Professor Simone Borg, Malta’s Climate Change Ambassador told an audience on climate action that Malta is dealing with a ‘works-in-progress attitude towards reaching its climate action targets.’
She explained that the country was dealing with limitations to do with its geographical and economic size, impacting its ability to reach its targets. However, Professor Borg added that these could also be considered strengths that allow the country to work more closely with on reaching them.
Professor Borg was speaking at a climate change event in Gozo jointly run by the European Parliament Liaison Office and the Gozo NGOs Association. This was part of the This Time I’m Voting campaign and the Roadmap to fighting climate change, taking place tomorrow.
She added that there had been a number of different organisations that had engaged in their climate action campaigns like the Ekoskola, set up by the nursing department at the University of Malta. These also include eco-friendly activities by the Malta Business Bureau and the Chamber of Commerce.
During his intervention at the event, Birdlife Malta’s CEO Mark Sultana said that it was a serious challenge for politicians to encourage the public to take new environmental policies on board.
His example was that of the ‘loophole’ surrounding the plastic bag ban.
‘it is not just about policy, it is about explaining to the people why we are introducing policies,’ Sultana explained adding, that incumbent with this is the knowledge of the risks of not acting.
Sultana also stressed there was a need for more people to raise awareness of what is happening and for more civil society groups to act and ‘the demand for politicians with a backbone.’
‘We humans are part of nature and that messing up with nature is messing up with ourselves… People are worried that if sea levels continue to rise, we will lose Għadira, the Sliema waterfront and the Maltese wetlands.’
Sultana also referred to worsening air quality resulting from the cruise liners which sail across the Mediterranean using high sulphur fuel. He added that it so dangerous that the rest of Europe is fighting its continued use.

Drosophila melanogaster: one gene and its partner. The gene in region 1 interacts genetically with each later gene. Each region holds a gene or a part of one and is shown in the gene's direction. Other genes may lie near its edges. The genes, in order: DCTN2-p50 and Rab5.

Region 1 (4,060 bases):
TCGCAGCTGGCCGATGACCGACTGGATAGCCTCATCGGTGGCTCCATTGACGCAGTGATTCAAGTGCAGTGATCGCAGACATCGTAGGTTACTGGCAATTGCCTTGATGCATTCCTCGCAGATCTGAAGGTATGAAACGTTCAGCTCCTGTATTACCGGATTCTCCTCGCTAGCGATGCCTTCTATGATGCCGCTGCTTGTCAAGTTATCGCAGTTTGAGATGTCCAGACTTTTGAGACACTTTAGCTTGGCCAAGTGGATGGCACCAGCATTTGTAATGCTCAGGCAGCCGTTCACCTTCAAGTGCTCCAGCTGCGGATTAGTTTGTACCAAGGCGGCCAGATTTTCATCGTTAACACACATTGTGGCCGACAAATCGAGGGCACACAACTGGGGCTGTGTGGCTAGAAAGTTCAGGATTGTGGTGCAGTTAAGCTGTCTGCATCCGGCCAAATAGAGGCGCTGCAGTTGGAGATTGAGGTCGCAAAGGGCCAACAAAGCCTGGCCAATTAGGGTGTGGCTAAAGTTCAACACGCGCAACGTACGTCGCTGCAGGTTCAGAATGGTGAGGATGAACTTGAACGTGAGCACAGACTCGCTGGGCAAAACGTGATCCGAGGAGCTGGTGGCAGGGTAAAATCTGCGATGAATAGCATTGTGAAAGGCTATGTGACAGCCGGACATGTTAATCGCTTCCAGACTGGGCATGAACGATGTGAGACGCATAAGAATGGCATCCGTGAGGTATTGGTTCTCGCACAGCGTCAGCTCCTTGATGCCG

Concluding on the topic of civil society organisations, Sultana stated that they see the, ‘EU as a watchdog that makes sure governments do what they’re supposed to do, and that they want the European Commission to push harder. CSOs exist because there is a gap in government. When governments have conscience, there would be no need for such organisations,’
It’s about framing
A European Parliament environment expert has said that action on climate change, ‘is not punitive,’ but it is a case of perceptions.
The European Parliament Environmental Policies Specialist Baptiste Chatain, explained that with more scientific studies and data collected, it is possible to identify the benefits of taking action but it is a case framing innovations.
Chatain was answering a question regarding the economic model of 2050, in which he explained that it was important to get key people and investors on board with innovations like new eco-friendly cars and appliances.
Going further, he added that there was a need for the, ‘exercise of climate diplomacy,’ especially in terms of demonstrating positive changes to people who are still not sold on them. The expert used the example of the European Parliament’s agreement on reducing car emissions.
Chatain stressed that the ‘more ambitious we are on cleaning the transport sector, etc, the better quality jobs we will have.’ This was also important in regard to a competitive edge for the European car industry.